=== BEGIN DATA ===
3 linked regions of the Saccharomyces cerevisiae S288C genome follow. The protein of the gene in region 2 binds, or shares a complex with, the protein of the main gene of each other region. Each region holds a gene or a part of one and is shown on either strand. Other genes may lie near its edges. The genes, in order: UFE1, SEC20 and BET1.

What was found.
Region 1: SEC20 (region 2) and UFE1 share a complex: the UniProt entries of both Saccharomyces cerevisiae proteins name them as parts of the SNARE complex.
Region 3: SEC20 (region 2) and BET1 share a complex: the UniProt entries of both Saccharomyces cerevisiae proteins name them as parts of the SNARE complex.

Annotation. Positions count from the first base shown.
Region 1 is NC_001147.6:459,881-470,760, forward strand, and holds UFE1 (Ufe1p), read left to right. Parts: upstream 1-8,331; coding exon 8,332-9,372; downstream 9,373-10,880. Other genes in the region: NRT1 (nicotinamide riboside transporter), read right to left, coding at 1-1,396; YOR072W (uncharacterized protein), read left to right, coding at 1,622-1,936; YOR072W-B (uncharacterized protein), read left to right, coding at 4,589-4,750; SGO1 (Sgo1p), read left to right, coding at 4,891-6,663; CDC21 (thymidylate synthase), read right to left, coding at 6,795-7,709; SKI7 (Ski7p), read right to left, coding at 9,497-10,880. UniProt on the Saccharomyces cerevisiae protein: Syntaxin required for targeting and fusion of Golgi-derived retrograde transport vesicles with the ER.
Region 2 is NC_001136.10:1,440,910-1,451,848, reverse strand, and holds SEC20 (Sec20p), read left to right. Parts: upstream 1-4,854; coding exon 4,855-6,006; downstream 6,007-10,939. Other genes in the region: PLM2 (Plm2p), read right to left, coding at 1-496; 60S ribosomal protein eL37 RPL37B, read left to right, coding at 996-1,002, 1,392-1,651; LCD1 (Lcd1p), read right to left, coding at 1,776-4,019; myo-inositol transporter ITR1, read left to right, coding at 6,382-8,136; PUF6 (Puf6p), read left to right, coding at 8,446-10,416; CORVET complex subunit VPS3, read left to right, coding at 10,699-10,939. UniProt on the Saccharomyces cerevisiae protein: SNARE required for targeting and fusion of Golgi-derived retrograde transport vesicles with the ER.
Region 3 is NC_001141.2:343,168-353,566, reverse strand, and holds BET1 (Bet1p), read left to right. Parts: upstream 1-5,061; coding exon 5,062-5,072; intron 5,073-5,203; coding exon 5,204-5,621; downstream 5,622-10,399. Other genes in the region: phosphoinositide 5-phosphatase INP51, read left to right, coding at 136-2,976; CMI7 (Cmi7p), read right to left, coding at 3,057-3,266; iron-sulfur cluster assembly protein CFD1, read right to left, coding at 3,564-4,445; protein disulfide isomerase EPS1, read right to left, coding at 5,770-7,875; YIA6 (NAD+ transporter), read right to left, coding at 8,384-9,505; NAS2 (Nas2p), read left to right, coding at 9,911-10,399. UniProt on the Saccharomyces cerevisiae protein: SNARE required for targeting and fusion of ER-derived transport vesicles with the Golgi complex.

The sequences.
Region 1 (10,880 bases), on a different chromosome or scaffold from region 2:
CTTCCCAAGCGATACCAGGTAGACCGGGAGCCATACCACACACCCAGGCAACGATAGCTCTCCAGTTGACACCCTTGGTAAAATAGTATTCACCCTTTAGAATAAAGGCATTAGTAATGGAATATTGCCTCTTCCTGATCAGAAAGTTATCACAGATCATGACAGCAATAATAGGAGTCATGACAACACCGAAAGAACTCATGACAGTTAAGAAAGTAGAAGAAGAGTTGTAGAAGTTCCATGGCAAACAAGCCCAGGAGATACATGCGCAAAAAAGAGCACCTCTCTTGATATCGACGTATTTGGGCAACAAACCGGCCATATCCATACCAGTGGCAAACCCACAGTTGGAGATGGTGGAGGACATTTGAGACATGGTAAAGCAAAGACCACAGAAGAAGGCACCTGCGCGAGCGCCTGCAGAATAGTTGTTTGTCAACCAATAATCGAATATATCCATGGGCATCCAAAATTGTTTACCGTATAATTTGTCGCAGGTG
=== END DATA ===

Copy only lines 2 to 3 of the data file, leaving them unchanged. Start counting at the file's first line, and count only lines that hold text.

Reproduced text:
What was found.
Region 1: SEC20 (region 2) and UFE1 share a complex: the UniProt entries of both Saccharomyces cerevisiae proteins name them as parts of the SNARE complex.